(New York, NY) — Sophisticated software purportedly designed to track international criminals and terrorists has been deployed to hack the smartphones of journalists, advocates, and human rights activists around the world. A consortium including Forbidden Stories, Amnesty International, and multiple news outlets, revealed this week that since 2016 the software sold by the Israeli cyber-intelligence firm NSO Group Technologies was used to hack hundreds of phones belonging to journalists, human rights defenders, and political leaders. Included are those of people close to slain Saudi journalist Jamal Khashoggi and of Azerbaijan investigative journalist Khadija Ismayilova, convicted on bogus charges in 2015 and honored with the PEN/Goldsmith Freedom to Write Award in 2016.

PEN America today demanded from NSO Group and its clients a full and complete accounting of how this software is being used to track and intimidate writers, journalists, and dissidents, and called on governments worldwide to abandon the use of surveillance technology to silence critics and to hold business globally accountable to the United Nations’ Guiding Principles on Business and Human Rights. PEN America additionally called on all governments to curtail the development and sale of human-rights-abusive technologies by companies within their own borders and on companies themselves to refrain from developing or selling such technology.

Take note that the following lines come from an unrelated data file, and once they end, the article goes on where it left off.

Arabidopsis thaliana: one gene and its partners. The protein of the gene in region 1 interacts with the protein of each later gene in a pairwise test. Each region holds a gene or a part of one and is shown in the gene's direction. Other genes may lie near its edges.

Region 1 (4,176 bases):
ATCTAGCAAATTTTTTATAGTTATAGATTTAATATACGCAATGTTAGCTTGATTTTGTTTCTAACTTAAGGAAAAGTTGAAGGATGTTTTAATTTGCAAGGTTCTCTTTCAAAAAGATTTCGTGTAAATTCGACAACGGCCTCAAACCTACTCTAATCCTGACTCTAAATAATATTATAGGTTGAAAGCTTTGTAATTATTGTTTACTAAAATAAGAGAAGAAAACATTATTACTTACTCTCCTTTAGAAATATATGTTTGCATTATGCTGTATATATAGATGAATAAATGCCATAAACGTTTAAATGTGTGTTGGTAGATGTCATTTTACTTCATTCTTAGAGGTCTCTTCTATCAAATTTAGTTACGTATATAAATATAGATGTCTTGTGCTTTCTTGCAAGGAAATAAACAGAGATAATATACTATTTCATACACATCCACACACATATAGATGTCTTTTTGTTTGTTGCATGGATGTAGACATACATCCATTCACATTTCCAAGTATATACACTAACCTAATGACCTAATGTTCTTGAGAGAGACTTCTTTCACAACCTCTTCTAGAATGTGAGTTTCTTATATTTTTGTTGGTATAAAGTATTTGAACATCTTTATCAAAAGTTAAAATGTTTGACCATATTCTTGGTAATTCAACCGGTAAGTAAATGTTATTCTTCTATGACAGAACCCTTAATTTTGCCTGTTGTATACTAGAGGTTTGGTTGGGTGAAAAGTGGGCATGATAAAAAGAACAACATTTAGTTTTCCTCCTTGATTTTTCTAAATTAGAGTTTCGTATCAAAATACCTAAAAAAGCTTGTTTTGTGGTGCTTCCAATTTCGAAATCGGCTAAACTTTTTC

“The depth and breadth of this extraordinary effort to spy on journalists and activists is an appalling example of the lengths governments will go to silence and intimidate their critics,” said PEN America’s digital freedom director Matt Bailey. “But it is also a reminder that these capabilities are too often developed and supported by a growing array of callously profit-motivated commercial providers who sell these dangerous technologies to whoever is willing to pay. As this revelatory reporting shows, even when activists and journalists thought they were far from the governments seeking to silence them, software embedded in their phones betrayed them, their colleagues, their friends, their families, and their sources. Surveillance like that enabled by NSO Group and engaged in by their clients globally casts a chill across free expression and the freedom to write. We at PEN America and our allies around the world condemn such acts, demand accountability and transparency—and commend the reporters and analysts who brought this to light.”

“It should come as no surprise perhaps that many of the countries that seem to be using this software to track their critics are those with track records of arresting and imprisoning journalists, writers, and public intellectuals,” continued PEN America’s Bailey. “As our annual Freedom to Write Index has illustrated, the number of countries imprisoning writers and critics is on the rise globally. This data is yet another illustration of how authoritarian and democratic governments alike are using increasingly sophisticated commercial technology to infringe on the human rights of their own citizens. It should sound alarm bells that corporate and state surveillance are joining forces to create ever greater threats against those who dare speak out.”